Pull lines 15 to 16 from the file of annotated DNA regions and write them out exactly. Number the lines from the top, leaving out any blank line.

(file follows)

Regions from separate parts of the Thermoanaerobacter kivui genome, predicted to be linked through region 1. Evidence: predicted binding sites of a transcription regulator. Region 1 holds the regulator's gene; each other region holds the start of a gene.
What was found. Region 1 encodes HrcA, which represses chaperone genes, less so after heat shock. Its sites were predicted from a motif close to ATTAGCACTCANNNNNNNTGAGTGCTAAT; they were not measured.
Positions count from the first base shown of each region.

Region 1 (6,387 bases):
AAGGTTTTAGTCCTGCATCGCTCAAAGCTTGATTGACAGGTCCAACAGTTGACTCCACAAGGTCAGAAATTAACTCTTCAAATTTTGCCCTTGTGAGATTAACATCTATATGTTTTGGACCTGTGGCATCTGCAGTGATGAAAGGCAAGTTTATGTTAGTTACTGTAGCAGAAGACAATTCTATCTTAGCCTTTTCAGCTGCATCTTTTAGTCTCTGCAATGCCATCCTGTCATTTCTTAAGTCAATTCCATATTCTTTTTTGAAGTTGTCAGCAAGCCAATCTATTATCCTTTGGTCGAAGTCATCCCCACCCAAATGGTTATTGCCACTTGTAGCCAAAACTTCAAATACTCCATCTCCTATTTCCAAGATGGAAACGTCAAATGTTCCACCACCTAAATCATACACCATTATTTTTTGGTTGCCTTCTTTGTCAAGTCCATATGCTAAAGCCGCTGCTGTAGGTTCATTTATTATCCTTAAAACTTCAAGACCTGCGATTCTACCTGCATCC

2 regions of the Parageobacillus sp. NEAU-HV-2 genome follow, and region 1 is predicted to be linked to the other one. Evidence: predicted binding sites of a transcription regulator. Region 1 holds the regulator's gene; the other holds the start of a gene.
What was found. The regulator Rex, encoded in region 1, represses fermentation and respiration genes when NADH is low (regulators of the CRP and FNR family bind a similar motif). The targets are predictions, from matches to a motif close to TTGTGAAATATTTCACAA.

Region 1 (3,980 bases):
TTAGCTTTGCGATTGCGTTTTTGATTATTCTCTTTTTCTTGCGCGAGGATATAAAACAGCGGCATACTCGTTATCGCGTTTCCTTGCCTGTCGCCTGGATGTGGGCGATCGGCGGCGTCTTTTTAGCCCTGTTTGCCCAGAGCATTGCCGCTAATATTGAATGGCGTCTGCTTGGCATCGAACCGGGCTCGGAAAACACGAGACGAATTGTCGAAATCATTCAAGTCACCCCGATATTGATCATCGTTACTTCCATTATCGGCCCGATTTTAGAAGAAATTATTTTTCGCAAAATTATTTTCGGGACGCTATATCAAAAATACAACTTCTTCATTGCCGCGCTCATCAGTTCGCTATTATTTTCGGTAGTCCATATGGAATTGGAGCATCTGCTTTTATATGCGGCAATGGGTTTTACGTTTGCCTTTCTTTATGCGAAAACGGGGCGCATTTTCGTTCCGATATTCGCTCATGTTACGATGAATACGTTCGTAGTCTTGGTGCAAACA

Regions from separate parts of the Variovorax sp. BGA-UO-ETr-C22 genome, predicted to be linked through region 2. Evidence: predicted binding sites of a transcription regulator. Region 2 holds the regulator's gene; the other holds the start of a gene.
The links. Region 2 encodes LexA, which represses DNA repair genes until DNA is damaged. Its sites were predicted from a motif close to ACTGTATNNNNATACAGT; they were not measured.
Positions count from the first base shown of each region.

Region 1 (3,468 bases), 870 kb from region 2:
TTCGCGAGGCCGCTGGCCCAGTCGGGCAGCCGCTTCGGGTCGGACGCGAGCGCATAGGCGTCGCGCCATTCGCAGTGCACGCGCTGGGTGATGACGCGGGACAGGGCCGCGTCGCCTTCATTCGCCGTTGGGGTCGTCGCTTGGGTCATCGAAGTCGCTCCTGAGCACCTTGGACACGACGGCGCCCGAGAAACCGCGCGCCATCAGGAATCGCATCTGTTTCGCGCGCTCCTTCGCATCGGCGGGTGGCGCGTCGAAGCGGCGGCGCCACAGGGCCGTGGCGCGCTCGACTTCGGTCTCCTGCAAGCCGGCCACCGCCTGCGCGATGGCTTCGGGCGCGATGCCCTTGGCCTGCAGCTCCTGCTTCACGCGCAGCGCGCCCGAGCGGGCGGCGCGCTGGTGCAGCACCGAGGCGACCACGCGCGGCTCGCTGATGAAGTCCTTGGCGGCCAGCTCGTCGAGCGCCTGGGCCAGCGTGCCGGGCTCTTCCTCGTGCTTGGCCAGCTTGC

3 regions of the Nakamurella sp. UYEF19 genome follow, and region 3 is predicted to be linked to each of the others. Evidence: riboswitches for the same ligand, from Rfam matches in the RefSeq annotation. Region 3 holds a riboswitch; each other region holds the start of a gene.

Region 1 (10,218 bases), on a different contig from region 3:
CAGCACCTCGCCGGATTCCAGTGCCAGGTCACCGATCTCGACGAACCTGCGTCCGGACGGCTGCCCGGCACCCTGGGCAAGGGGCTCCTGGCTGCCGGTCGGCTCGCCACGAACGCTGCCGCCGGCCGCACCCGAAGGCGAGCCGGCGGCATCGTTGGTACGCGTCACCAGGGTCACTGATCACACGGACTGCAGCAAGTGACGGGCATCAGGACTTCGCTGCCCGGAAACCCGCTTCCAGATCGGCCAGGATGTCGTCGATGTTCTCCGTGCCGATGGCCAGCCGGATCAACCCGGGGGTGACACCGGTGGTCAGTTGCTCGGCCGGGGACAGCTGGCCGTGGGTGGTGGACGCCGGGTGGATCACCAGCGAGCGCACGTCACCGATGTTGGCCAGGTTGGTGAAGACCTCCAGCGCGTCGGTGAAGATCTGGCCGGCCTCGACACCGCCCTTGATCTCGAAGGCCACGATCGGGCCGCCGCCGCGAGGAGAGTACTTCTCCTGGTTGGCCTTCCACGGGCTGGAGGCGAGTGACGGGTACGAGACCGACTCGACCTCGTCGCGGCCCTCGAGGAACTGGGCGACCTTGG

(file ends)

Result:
3 regions of the Nakamurella sp. UYEF19 genome follow, and region 3 is predicted to be linked to each of the others. Evidence: riboswitches for the same ligand, from Rfam matches in the RefSeq annotation. Region 3 holds a riboswitch; each other region holds the start of a gene.

Region 1 (10,218 bases), on a different contig from region 3: